The correct response, as everyone knows, is to gently but firmly step in, tell the reader first of all that you see her review, and that she has been remiss in her duty to you by actually forgetting that she is not the person who matters in this little transaction. You are. Explain to her not only why she is wrong about your heroine, but that she was wrong to say such mean things about your book, because who does she think she is? Remind her that her opinions only matter insomuch as how they relate to you and your feelings. She should be happy you’ve done this, as it will make her see how much you care.

“But Auntie,” you say, “That’s fine for some reviews. But what if the reviewer actually, like, made a joke in her review? What if she used one of those four-letter-words that polite ladies do not use ever? What if she said more than one bad thing about the book? What if she was actually morally and intellectually bankrupt enough to hate my book? What do I do?”

Well, of course, not every bit of advice is fit for every situation. Sometimes you must be stricter with those morons. It’s perfectly okay to call them names if they hurt your feelings–after all, our teachers on the playground told us not to do that, but we learned that calling the other girl a poopypants meaniehead made us feel better, didn’t we? And if it was good enough for our five-year-old selves, it’s good enough for us now.

Remember, readers are stupid. They’re like sheep. If one reader in the world likes a book, every single other one will, and vice versa. Readers know this, which is why they never ever disagree about whether or not they like a particular book. If they see one single bad review, or even a lukewarm review, they will run en masse to buy something else. Because, being sheep, they are 100% incapable of making their own decisions based on their own tastes. They don’t even know their own tastes! Look at me, talking about “readers” and “tastes” in the same sentence. Ha ha!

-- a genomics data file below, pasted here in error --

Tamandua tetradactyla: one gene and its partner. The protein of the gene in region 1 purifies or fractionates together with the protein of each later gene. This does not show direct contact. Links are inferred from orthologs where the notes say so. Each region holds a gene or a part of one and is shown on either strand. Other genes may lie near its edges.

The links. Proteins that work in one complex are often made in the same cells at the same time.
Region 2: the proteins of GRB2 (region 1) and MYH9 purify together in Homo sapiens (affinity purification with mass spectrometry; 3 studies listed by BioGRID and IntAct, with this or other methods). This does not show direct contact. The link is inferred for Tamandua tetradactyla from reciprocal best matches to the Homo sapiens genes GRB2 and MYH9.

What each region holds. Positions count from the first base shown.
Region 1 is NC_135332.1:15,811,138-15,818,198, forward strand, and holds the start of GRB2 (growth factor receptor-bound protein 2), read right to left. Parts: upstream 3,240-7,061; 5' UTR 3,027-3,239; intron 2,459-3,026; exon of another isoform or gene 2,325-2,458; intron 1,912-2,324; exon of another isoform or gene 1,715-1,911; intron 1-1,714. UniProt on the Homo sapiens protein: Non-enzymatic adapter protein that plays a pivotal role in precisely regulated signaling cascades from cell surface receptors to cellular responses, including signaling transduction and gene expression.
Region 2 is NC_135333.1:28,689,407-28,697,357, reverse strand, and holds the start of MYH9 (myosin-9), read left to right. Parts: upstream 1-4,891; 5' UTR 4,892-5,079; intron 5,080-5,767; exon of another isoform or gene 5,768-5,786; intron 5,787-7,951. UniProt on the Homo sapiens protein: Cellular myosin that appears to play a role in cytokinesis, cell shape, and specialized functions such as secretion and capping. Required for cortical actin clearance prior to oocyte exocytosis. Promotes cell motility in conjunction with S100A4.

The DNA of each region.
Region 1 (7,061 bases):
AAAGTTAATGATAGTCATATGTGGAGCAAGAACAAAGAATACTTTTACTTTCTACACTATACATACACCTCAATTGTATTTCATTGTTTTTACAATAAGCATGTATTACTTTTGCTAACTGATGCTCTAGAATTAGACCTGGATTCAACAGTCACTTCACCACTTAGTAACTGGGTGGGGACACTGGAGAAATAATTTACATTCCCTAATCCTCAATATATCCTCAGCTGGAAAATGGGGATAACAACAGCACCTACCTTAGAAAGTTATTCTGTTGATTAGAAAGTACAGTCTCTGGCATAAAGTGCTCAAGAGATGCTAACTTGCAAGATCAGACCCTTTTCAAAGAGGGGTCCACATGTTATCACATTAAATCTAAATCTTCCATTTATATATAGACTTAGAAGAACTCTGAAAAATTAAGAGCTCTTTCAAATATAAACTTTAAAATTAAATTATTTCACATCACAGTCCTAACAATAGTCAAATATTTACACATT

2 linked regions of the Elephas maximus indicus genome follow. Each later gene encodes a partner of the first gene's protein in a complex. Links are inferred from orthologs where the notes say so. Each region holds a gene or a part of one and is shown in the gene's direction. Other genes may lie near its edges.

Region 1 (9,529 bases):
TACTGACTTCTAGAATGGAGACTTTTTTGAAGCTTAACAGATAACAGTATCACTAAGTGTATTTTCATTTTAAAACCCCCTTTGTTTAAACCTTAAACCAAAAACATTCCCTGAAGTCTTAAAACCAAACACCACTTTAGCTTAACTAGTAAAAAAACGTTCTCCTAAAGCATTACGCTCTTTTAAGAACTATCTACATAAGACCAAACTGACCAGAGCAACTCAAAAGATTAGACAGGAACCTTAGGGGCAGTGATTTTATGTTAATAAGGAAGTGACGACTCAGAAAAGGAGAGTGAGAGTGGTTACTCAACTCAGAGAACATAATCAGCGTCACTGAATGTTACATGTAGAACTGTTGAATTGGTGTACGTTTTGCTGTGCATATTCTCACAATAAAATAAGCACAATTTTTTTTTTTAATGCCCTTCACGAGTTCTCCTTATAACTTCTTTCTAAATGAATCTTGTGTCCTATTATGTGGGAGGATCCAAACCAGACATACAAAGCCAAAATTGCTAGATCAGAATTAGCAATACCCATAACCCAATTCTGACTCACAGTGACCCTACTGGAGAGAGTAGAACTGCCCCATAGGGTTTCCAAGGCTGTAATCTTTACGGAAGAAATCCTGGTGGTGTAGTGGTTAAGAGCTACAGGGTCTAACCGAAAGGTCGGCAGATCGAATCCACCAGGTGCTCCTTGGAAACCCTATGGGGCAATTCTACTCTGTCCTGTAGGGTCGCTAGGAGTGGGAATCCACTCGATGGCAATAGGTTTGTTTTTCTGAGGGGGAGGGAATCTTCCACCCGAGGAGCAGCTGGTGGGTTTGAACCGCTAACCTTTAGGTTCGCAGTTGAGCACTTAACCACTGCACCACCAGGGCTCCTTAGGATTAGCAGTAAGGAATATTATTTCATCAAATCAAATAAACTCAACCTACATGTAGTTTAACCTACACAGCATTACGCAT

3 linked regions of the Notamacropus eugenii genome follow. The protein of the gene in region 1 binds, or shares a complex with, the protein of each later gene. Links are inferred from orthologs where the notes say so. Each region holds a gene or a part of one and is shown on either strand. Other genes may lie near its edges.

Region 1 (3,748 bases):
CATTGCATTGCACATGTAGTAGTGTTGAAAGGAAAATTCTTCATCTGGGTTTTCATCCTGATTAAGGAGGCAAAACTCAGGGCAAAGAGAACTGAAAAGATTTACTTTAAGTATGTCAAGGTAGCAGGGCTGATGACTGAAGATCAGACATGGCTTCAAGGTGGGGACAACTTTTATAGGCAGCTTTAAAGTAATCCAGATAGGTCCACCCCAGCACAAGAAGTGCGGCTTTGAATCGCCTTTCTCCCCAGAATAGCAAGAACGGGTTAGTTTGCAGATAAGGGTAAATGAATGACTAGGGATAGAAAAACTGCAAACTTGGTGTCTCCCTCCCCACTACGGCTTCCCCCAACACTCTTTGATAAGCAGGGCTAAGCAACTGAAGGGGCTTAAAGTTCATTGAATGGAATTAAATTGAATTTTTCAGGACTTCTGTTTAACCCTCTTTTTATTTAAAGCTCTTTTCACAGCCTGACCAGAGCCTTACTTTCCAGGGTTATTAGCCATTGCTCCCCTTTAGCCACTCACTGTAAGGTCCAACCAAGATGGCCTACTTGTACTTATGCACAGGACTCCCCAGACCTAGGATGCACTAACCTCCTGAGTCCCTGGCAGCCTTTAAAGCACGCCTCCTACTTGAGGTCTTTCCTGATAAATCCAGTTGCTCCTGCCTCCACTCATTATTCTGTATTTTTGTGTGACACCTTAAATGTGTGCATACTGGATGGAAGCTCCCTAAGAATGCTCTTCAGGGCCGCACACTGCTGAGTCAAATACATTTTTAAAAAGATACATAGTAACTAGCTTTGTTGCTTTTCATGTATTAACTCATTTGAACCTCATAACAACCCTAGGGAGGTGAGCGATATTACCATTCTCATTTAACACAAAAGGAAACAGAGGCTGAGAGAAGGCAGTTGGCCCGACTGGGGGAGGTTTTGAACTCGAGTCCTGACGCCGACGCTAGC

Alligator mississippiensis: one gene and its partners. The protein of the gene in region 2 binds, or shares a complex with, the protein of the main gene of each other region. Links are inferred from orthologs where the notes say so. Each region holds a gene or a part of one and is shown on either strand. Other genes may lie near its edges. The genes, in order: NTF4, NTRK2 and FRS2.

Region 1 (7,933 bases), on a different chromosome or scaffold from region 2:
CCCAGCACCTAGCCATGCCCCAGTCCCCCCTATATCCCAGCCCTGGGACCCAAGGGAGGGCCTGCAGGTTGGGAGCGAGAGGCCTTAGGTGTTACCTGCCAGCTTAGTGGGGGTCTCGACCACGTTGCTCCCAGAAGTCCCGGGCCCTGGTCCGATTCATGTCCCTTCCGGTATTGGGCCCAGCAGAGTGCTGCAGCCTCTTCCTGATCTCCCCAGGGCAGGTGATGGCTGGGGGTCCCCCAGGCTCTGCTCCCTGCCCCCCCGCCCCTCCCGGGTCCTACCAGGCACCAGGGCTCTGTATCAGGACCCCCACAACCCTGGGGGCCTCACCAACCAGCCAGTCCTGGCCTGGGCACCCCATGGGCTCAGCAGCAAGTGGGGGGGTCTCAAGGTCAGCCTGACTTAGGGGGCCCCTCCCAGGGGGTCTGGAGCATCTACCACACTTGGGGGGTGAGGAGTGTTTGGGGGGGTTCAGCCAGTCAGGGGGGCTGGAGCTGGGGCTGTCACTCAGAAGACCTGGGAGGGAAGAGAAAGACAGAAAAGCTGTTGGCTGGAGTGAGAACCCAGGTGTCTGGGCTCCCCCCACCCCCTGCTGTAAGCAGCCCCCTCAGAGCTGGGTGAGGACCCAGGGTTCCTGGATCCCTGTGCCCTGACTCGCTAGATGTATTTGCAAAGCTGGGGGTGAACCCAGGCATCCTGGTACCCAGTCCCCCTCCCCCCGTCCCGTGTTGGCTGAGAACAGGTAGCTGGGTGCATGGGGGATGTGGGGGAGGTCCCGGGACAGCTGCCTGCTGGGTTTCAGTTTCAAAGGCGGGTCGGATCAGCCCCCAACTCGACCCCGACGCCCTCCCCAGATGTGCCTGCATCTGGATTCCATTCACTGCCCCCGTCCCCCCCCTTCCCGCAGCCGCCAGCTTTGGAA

This is why you must control every word said about you everywhere. When a reader posts a review somewhere, it’s like an insect flying into a spider’s web; it sends little vibrations through the whole entire internet and within thirty seconds every reader in the whole world has read that review and decided they love or hate you based on it.

But you know what else will make them love you? Standing up for yourself. Aggressively. Now we’re getting into the advanced promotional techniques, so I warn you: some of this may seem a little strange. But bear with me. You’ll be glad you did when you’re sleeping on mattresses stuffed with money, just like Don Draper. Because really…

THIS IS THE INTERNET. YOU CANNOT POSSIBLY GO WRONG BY MAKING A SPECTACLE OF YOURSELF.

Trust me.

So. Your mission is to get that dumb little bitch to change her review, right? You can’t have the readersheep seeing that your heroine is stupid. I mean, this is your livelihood! Don’t they understand it’s their obligation to make sure you earn money through writing? Jeez, you’d think they had their own families to take care of or something, or their own lives to live. Selfish, selfish, selfish, that’s all they are.